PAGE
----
By Elzaan Pienaar
Ever wanted to tackle the 111km Canoe Classic? I didn’t think so. Because who in their right mind would sign up to canoe for +/- 12 hours through the dead of night in shark-infested waters? At first, I thought signing up with my colleagues to do this was just crazy and ‘all talk’. Top that off with an ambitious goal of raising $10,000 to go towards the Bone Marrow Transplant Foundation (Arrow) and I really wasn’t quite sure what I was getting myself into. I soon heard about the relay option, which can be done in a group of 3 (~35km each) and I immediately thought I could get away with doing that (which is still crazy in my books!). I mean, I am a keen runner and I had never even run that distance before! And running is a form of movement I am very used to. Kayaking is very new to me, in fact, it’s quite foreign.
Then last night, something happened that made it seem like it was all just meant to be…
I jumped in what I thought was a regular Uber. Whilst commuting over the iconic Sydney Harbour Bridge, the driver and I started chatting about the beautiful harbour and I mentioned that I was actually getting in the cold water at 6am the next morning for a kayak training session (I may have emphasised the cold, thinking he’d be very impressed). He gave me a mediocre ‘good on you’ response — then went on to ask, “Have you heard about the Hawkesbury Canoe Classic!?”.
I almost couldn’t believe it. I had only just found out about this event (and I am a lover of all types of events) — How did he know about it!? Well, it turns out he happens to be a former board member of Arrow which is the charity affiliated with the Hawkesbury Canoe Classic (HCC) and has been since inception. He has therefore been involved in the event for ~11 years. My Uber ride quickly turned into an educational session, where I subsequently learned about the ins and outs of the event and much more.
I realised that it’s definitely more of an endurance race and a mental battle than a physical one (proving my concern for my lack of kayaking muscle memory to be somewhat insignificant). I also learned that the Canoe Classic organisers chose to align with Arrow specifically because they didn’t want to support a charity that received Government funding. I didn’t realise that Arrow receives zero Government funding and is 100% volunteer based. The driver explained to me where all the much-needed funds are distributed to. I learned that they support 1) Families and patients going through treatment 2) Nurses who require sponsorship to treat those in distress, and 3) Highly skilled PHD students — all to advance the medical research.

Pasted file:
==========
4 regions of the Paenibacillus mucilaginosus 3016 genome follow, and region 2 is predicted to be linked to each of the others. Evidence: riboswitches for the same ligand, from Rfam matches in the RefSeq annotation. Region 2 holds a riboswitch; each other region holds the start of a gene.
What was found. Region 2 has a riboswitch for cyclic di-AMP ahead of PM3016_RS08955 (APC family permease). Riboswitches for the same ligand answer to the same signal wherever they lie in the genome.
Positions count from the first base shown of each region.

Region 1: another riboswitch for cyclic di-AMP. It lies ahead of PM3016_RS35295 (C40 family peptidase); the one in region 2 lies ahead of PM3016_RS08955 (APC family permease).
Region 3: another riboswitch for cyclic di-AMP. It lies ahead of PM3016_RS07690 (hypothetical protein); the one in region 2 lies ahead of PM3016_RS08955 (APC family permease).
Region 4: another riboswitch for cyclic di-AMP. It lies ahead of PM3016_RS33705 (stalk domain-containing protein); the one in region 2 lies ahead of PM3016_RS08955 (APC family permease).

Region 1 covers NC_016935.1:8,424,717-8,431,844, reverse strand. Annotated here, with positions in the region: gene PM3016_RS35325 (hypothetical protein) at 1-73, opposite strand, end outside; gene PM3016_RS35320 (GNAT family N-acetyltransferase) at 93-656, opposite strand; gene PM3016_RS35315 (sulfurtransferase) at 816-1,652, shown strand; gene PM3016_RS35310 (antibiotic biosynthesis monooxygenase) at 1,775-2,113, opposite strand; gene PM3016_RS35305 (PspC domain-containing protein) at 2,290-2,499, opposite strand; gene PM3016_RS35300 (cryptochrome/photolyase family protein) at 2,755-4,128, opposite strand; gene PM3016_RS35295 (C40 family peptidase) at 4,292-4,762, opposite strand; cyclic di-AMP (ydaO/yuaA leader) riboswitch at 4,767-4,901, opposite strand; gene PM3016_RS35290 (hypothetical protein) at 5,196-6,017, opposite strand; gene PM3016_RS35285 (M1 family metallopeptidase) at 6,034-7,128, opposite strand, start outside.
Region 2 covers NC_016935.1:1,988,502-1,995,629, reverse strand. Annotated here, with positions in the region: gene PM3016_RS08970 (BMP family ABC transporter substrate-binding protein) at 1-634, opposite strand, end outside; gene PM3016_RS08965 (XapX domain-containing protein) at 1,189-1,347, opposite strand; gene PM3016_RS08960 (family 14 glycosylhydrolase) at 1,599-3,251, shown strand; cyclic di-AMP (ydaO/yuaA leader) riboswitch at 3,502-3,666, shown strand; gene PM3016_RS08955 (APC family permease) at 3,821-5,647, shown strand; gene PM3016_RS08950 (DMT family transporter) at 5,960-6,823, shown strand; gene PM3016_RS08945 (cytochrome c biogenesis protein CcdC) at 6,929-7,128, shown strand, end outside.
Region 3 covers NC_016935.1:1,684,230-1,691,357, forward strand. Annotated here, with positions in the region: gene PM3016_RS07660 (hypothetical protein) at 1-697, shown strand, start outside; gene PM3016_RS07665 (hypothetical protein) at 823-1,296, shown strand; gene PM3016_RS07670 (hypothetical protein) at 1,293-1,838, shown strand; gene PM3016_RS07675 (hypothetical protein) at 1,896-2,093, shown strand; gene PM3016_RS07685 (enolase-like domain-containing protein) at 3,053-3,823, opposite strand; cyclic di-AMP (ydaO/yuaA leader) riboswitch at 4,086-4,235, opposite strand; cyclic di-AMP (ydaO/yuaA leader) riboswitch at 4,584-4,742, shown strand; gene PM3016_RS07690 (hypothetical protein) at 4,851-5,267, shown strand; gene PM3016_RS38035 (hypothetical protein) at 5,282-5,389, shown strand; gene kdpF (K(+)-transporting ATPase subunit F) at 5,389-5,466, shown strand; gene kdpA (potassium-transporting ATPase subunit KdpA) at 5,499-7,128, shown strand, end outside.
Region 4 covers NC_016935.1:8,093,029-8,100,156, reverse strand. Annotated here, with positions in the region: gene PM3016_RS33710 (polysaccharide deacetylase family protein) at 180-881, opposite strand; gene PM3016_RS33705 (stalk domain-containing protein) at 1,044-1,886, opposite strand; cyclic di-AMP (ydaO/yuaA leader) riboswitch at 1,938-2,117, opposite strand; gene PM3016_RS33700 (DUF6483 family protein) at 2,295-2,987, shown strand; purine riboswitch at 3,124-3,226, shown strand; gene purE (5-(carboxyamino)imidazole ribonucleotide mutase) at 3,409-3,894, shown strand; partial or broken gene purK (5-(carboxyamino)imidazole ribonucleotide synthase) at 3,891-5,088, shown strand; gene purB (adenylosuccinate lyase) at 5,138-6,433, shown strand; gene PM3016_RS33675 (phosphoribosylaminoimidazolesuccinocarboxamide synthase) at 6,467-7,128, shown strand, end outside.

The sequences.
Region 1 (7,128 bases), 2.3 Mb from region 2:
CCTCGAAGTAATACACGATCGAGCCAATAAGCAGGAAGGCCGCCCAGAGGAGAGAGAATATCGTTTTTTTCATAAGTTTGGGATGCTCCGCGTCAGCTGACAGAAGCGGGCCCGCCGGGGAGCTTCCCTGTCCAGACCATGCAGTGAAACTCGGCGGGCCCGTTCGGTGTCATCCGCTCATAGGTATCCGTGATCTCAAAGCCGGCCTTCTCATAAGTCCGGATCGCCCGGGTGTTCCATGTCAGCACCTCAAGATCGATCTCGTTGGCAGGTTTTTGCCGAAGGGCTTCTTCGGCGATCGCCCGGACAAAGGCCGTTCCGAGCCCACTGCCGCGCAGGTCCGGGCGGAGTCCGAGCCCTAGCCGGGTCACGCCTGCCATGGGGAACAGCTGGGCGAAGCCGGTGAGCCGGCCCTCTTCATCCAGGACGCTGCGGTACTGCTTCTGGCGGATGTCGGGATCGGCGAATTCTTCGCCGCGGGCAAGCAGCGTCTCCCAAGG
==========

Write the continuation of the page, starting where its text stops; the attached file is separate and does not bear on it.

He went on to tell me about his personal battles with Leukaemia and how he survived 3 bone marrow transplants, which quickly made my early morning wake up struggles seem oh-so-insignificant. When I asked him whether he had participated in the race himself, he proceeded to tell me that he couldn’t, however, that his wife did it at the age of 45 with minimal training on his behalf. It was the best pep talk I could’ve imagined to help me get up in the cold the next morning!
This all made me realise that if I am fit and healthy — I have no reason not to be able to get through the race, and raising money is just a must! I am lucky enough to be training in the Sydney Harbour — watching the beautiful sunrise as the morning ferries charter by.
So over the next 6 months, my team and I will be training through winter to take part in the event on October 26. Click on the link below to follow our journey — or if you are feeling generous — please donate to help us help those in great need.
Every year tens of thousands of people are diagnosed with leukaemia, lymphoma or myeloma. In many cases, a bone marrow or stem cell transplant offers the best, if not the only, prospect of recovery. I want to help more and more people to have access to this treatment.
The lesson: Always talk to your Uber driver.
Join us in support of the Hawkesbury Canoe Classic: